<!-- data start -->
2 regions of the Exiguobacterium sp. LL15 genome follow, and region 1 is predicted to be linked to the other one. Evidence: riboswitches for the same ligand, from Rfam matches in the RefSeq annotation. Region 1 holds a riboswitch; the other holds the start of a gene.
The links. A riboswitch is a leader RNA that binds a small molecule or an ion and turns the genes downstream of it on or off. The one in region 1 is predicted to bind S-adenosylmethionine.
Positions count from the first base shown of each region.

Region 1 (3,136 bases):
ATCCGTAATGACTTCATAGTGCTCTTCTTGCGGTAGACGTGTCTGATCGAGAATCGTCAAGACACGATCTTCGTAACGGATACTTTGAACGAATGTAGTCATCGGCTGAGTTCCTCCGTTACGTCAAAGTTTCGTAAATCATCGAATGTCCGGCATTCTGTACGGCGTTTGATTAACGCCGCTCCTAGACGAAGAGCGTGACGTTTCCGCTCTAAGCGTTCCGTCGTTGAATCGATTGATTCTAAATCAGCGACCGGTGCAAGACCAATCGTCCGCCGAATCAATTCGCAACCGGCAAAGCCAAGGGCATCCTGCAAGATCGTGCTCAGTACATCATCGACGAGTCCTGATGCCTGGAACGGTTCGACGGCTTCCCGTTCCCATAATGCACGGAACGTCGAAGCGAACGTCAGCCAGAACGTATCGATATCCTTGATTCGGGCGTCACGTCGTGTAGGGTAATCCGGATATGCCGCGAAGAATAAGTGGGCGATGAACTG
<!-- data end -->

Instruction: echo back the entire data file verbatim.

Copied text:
2 regions of the Exiguobacterium sp. LL15 genome follow, and region 1 is predicted to be linked to the other one. Evidence: riboswitches for the same ligand, from Rfam matches in the RefSeq annotation. Region 1 holds a riboswitch; the other holds the start of a gene.
The links. A riboswitch is a leader RNA that binds a small molecule or an ion and turns the genes downstream of it on or off. The one in region 1 is predicted to bind S-adenosylmethionine.
Positions count from the first base shown of each region.

Region 1 (3,136 bases):
ATCCGTAATGACTTCATAGTGCTCTTCTTGCGGTAGACGTGTCTGATCGAGAATCGTCAAGACACGATCTTCGTAACGGATACTTTGAACGAATGTAGTCATCGGCTGAGTTCCTCCGTTACGTCAAAGTTTCGTAAATCATCGAATGTCCGGCATTCTGTACGGCGTTTGATTAACGCCGCTCCTAGACGAAGAGCGTGACGTTTCCGCTCTAAGCGTTCCGTCGTTGAATCGATTGATTCTAAATCAGCGACCGGTGCAAGACCAATCGTCCGCCGAATCAATTCGCAACCGGCAAAGCCAAGGGCATCCTGCAAGATCGTGCTCAGTACATCATCGACGAGTCCTGATGCCTGGAACGGTTCGACGGCTTCCCGTTCCCATAATGCACGGAACGTCGAAGCGAACGTCAGCCAGAACGTATCGATATCCTTGATTCGGGCGTCACGTCGTGTAGGGTAATCCGGATATGCCGCGAAGAATAAGTGGGCGATGAACTG